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March 26, 2018
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A peace initiative from India

Islamabad

March 26, 2018

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Islamabad: Mr Oam Parakash Shah (O P Shah), a peace activist from Kolkata, India, extended a very passionate and warm invitation to the guests at a small gathering here the other day to come over to India and help bring the two countries to start talking peace.

“I invite you, any number of you, all of you, to come to Kolkata or New Delhi and be my guest. I will make all the arrangements for you to meet the right people and talk at the right forums as to how the two countries can come back on track to start efforts aimed at bringing peace in the region,” said O P Shah, who is a peace activist and the Chairman of the Kolkata-based Centre for Peace and Progress (CPP).

“I know efforts are being made at various levels to bring the two countries back to the table to talk peace. Such efforts were always being made from both sides. I am optimistic it would not take long now that the two governments will officially resume peace talks to resolve the issues,” O P Shah sounded highly optimistic.

And the response to the generous offer was swift! “How to get there when Indian government has imposed a total ban on grant of visas to Pakistanis?” “I hope this would not last forever,” was the answer from the highly respected guest. He was the guest of honour at a dinner reception arranged by (Aapi) Kishwar Naheed, the renowned women rights’ activists, writer and poetess at her place.

Other prominent personalities invited to the reception included the former Secretary-General of the Human Rights Commission of Pakistan (HRCP) Mr I A Rehman, Shakeel Jazeb and Shabana, Indo Mitha and Yamema Mitha, Hamid Shahid and Yasmin Shahid, Rauf Hassan, Qasim Bhugio and Mrs Razia, Naeem Pasha, Zakia Hussain from Boston besides the leading journalists Zahid Hussain, Arifa Noor, Haris Khaleeq and Shabana and Farrakh Yar.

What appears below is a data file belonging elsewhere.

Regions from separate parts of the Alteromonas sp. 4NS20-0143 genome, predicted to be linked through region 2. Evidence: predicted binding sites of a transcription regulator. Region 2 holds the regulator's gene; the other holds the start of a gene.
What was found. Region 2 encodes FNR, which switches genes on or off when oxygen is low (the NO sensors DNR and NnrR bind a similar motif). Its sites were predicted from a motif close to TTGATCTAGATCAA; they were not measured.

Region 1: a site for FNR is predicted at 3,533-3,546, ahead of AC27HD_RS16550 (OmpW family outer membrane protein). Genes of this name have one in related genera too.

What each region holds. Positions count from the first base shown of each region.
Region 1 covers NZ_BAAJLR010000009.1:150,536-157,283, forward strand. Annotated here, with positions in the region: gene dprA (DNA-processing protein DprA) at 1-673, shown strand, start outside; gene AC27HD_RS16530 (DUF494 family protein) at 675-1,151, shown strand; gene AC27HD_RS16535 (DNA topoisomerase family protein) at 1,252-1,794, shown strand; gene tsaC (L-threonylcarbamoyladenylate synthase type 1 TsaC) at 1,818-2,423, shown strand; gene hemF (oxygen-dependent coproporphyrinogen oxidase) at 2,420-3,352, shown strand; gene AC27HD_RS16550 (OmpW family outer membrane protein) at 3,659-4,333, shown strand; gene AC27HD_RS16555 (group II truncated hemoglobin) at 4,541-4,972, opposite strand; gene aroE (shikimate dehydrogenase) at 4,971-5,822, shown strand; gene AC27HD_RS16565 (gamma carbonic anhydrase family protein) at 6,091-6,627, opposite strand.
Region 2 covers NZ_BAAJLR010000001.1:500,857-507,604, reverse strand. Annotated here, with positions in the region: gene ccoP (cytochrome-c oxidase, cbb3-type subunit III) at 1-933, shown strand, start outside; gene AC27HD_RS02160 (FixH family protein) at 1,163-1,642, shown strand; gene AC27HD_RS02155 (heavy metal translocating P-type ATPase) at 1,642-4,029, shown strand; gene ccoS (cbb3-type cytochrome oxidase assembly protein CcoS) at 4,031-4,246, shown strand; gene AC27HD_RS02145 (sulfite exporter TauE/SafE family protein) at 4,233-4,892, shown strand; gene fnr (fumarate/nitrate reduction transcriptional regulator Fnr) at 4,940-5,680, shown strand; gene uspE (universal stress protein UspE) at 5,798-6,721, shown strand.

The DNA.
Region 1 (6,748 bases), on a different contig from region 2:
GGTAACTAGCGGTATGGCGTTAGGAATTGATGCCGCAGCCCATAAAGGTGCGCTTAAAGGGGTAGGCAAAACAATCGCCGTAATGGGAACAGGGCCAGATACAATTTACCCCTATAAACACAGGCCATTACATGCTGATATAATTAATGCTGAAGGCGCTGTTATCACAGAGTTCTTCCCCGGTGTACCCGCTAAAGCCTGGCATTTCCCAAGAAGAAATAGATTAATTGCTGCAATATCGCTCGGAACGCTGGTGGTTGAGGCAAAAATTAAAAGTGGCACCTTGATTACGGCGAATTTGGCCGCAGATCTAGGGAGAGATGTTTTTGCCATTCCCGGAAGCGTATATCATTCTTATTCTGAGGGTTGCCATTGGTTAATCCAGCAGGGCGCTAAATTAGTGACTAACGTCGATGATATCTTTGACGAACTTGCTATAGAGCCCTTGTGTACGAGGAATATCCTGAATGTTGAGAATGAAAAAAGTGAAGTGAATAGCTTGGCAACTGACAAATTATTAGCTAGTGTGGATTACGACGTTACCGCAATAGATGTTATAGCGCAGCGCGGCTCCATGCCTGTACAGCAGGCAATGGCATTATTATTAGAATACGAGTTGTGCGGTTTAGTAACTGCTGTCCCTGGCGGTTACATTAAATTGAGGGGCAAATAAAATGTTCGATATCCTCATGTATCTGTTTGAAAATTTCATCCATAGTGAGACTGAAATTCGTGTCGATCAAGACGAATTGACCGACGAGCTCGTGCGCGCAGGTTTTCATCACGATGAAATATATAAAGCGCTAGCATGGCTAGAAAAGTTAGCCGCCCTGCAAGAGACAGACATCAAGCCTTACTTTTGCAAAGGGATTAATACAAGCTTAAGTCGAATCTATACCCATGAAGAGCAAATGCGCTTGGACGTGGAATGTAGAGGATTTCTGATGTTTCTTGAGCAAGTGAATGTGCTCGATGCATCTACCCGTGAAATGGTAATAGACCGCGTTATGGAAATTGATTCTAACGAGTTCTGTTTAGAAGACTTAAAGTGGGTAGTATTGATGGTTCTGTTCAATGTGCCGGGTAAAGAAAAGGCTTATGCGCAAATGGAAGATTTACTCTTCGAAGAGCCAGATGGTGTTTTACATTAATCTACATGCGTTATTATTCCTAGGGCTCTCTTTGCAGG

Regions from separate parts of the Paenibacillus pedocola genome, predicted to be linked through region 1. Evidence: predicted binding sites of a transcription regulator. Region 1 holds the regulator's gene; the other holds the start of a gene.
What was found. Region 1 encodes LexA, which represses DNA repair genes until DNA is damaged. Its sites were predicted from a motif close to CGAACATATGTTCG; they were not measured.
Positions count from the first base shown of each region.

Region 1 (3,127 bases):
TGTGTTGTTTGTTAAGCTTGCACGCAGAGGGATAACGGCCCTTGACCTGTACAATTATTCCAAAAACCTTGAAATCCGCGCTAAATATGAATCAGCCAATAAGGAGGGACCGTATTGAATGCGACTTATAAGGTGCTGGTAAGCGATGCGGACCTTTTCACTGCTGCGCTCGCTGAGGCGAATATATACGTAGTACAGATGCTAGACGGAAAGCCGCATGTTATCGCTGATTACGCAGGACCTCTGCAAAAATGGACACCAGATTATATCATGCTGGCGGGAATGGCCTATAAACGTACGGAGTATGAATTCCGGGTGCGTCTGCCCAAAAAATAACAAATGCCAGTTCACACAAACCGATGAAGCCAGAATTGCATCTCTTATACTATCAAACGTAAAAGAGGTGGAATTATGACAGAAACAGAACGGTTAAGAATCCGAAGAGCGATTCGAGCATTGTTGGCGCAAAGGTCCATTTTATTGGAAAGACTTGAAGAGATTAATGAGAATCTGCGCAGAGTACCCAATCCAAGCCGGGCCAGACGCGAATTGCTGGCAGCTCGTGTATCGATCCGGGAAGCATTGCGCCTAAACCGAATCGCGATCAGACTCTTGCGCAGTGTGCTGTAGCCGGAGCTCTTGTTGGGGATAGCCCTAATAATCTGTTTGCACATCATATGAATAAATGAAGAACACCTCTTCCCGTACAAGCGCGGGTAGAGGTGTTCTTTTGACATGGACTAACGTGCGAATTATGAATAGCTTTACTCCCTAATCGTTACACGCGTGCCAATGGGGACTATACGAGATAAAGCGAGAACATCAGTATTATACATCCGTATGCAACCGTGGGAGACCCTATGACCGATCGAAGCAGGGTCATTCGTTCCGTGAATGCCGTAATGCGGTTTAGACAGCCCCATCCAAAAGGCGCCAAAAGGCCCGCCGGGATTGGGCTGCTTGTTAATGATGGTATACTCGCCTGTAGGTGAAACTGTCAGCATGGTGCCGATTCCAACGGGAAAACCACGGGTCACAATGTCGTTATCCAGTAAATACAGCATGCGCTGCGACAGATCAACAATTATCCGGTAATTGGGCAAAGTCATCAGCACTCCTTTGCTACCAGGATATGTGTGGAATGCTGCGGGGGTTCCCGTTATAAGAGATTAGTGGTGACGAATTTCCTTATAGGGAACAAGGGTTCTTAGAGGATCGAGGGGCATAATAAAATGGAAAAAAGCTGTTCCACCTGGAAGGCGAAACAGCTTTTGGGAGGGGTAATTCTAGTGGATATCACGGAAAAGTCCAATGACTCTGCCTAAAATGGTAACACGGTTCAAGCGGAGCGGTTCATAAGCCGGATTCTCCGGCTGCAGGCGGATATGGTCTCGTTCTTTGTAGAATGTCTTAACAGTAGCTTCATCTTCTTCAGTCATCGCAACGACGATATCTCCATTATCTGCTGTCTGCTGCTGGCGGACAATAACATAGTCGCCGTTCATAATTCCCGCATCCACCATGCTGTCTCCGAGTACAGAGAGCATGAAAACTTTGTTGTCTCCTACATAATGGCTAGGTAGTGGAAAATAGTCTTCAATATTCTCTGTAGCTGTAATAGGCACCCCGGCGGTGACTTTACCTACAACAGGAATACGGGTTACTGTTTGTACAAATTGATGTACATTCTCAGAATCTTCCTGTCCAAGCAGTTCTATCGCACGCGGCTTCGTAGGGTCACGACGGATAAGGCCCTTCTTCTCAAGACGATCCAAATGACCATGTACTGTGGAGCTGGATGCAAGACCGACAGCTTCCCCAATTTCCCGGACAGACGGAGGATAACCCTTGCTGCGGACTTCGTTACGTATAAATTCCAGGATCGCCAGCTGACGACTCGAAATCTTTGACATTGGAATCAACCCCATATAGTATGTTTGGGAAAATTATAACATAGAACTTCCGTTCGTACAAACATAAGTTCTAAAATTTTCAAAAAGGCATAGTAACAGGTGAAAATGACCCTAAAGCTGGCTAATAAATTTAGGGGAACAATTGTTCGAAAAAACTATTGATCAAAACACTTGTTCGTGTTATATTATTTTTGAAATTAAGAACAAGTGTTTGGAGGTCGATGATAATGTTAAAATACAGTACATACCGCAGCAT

So there were intense discussions, encompassing vast range of issues particularly concerning the governments and the people of Pakistan and India with none holding one’s tongue back or chewing one’s words. But visibly respecting each other’s sensitivities at the same time!

Kishwar Naheed was of the view that the people on both sides of the border would be the best beneficiaries of good relations between the two countries. Any move and decision aimed at normalising relations by the two governments would be popular decisions, she said.

Obviously there were no questions to be answered but the recent incidents and events, which included the harassment of Pakistani diplomats in New Delhi and denial of visas to Pakistani pilgrims who wanted to attend the annual ‘Urs’ Hazrat Khawaja Moinuddin Chishti in Ajmer in India did echoed.

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